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Verify is tautology by using logical equivalence:

$$((p ∨ q) ∧ (p → r) ∧ (∼ r)) → q$$

by showing what laws are using, step by step explanation needed.

Logical equivalence: de morgan's laws, commutativity, associativity, double negative, distribution, idempotent, absorption, identity, universal bound, negation

Rules of inference: modus ponens, modus tollens, generalisation, specialisation, conjunction, ellimination, transivity, proof by division into cases, contradiction

What I got so far:

I need to prove

$$((p ∨ q) ∧ (p → r) ∧ (∼ r)) → q ≡ \text{tautology}$$ Since $p → r$ same as $∼ p ∨ r$: $$((p ∨ q) ∧ (p → r) ∧ (∼ r)) → q ≡ ((p ∨ q) ∧ (∼ p ∨ r ) ∧ (∼ r)) → q$$

I am stuck here

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  • $\begingroup$ Please include your work or at the very least what does one have to do to verify something is a tautology? For instance, I can tell that the premise tautologically implies $q$ without making use of the equivalences. $\endgroup$ – Alvin Lepik Aug 12 '18 at 15:29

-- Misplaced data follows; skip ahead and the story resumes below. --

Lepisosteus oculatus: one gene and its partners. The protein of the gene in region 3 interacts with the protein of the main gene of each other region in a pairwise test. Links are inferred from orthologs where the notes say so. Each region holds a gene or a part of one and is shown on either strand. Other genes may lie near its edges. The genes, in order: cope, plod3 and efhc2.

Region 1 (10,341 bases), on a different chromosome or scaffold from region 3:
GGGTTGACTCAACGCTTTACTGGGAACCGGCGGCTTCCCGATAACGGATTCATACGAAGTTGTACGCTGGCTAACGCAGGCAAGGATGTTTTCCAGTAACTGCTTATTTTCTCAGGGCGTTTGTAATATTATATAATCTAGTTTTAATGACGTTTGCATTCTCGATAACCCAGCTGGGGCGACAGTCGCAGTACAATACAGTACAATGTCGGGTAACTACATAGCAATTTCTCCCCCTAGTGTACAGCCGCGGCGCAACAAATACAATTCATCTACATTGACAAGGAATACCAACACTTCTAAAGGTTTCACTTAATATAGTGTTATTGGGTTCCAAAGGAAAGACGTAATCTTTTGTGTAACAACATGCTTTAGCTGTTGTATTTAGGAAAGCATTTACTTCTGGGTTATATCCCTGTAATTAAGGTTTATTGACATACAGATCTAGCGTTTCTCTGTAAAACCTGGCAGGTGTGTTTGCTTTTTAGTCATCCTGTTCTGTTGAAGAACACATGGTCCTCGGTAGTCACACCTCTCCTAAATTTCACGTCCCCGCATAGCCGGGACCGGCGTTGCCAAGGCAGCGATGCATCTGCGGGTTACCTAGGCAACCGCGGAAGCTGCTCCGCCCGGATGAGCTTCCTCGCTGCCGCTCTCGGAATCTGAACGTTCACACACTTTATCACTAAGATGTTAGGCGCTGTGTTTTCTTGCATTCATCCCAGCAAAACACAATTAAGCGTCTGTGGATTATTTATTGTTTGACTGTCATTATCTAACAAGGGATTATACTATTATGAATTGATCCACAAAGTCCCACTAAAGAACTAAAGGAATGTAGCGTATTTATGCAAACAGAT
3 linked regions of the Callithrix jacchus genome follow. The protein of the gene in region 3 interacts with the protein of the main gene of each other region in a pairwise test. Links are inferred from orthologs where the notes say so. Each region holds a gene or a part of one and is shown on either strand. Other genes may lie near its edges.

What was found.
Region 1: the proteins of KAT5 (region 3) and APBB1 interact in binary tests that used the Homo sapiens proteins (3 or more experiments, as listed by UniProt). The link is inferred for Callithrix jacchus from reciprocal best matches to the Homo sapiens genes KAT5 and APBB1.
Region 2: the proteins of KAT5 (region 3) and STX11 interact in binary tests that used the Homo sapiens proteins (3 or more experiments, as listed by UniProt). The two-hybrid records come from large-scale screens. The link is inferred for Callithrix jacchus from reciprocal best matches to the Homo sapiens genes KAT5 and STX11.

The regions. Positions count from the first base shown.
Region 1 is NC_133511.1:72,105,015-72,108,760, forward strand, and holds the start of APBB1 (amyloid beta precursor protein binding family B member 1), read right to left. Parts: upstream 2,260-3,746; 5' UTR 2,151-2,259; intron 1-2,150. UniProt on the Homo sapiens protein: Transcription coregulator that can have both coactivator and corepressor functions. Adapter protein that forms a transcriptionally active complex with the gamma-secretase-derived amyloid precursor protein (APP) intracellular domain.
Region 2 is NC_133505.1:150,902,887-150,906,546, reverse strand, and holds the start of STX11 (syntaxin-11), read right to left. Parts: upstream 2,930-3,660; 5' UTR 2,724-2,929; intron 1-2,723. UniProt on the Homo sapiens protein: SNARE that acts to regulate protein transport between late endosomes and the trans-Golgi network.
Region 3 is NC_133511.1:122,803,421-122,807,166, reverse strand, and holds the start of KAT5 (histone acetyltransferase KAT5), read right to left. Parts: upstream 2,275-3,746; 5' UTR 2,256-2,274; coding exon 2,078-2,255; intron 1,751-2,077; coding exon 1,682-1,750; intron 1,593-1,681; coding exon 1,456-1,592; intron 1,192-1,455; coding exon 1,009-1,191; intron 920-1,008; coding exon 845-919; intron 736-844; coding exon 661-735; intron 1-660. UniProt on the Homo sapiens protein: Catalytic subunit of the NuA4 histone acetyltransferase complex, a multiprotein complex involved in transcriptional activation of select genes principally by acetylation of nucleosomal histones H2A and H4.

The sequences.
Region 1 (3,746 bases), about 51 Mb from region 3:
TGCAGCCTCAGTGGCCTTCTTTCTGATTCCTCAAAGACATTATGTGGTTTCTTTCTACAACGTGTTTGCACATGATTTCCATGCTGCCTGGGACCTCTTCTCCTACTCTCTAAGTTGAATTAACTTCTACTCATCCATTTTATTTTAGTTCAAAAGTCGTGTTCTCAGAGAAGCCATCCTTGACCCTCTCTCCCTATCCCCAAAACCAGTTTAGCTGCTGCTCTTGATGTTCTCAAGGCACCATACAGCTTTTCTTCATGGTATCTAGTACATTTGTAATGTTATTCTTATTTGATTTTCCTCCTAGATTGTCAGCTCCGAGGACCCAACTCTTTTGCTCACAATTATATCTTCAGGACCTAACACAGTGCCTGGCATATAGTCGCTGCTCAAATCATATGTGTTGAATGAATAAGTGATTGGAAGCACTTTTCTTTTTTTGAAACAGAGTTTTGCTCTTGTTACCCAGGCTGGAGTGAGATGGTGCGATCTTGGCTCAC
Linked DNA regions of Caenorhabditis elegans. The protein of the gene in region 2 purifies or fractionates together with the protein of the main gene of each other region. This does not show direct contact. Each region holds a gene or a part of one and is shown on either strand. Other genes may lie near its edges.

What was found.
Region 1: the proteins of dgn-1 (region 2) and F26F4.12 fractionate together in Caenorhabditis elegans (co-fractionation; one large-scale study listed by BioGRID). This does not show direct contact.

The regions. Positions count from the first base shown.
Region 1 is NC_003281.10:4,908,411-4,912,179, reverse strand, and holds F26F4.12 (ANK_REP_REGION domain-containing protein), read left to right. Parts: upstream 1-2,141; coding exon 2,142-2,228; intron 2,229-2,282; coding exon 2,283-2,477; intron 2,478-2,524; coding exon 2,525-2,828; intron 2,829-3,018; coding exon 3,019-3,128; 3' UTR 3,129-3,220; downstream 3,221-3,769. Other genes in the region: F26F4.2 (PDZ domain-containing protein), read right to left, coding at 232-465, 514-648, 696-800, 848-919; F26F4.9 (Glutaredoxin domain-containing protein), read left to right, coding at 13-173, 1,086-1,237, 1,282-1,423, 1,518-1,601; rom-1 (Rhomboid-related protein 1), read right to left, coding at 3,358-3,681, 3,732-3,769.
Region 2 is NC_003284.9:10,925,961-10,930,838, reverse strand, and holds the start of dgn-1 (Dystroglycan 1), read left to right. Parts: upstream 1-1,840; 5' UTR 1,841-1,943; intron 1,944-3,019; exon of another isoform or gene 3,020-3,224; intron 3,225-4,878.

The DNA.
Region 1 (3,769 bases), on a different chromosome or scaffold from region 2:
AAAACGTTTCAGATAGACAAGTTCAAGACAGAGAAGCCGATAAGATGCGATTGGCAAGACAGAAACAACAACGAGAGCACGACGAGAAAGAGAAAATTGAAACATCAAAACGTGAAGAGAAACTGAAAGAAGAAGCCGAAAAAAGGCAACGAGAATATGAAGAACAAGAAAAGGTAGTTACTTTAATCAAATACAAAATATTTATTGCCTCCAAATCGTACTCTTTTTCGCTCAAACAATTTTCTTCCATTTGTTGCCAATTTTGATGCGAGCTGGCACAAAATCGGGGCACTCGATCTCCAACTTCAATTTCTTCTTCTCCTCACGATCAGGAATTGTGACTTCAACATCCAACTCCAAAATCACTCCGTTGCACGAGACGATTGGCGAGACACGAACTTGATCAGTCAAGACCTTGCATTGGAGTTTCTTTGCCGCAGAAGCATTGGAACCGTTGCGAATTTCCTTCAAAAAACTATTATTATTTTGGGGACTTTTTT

• $\begingroup$ @AlvinLepik please check my solution I got so far. $\endgroup$ – icefish Aug 12 '18 at 17:52
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Proceed by $$(p\lor q) \land (\neg p\lor r)\land\neg r \rightarrow q \equiv \neg (p\lor q) \lor \neg (\neg p\lor r)\lor r \lor q\\ \equiv (\neg p\land\neg q) \lor (p\land\neg r)\lor r\lor q $$ View the latter formula grouped as follows $$\left [(\neg p\land \neg q) \lor q\right ] \lor \left [(p\land\neg r)\lor r\right ]\equiv $$ Use distributivity $$\equiv \left [(\neg p\lor q) \land (\neg q\lor q)\right ] \lor \left [(p\lor r)\land (\neg r\lor r)\right ] \equiv \neg p\lor q \lor p\lor r \equiv t $$

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Next use absorption, since $~ (\neg p\vee r)\land \lnot r \equiv \neg p$

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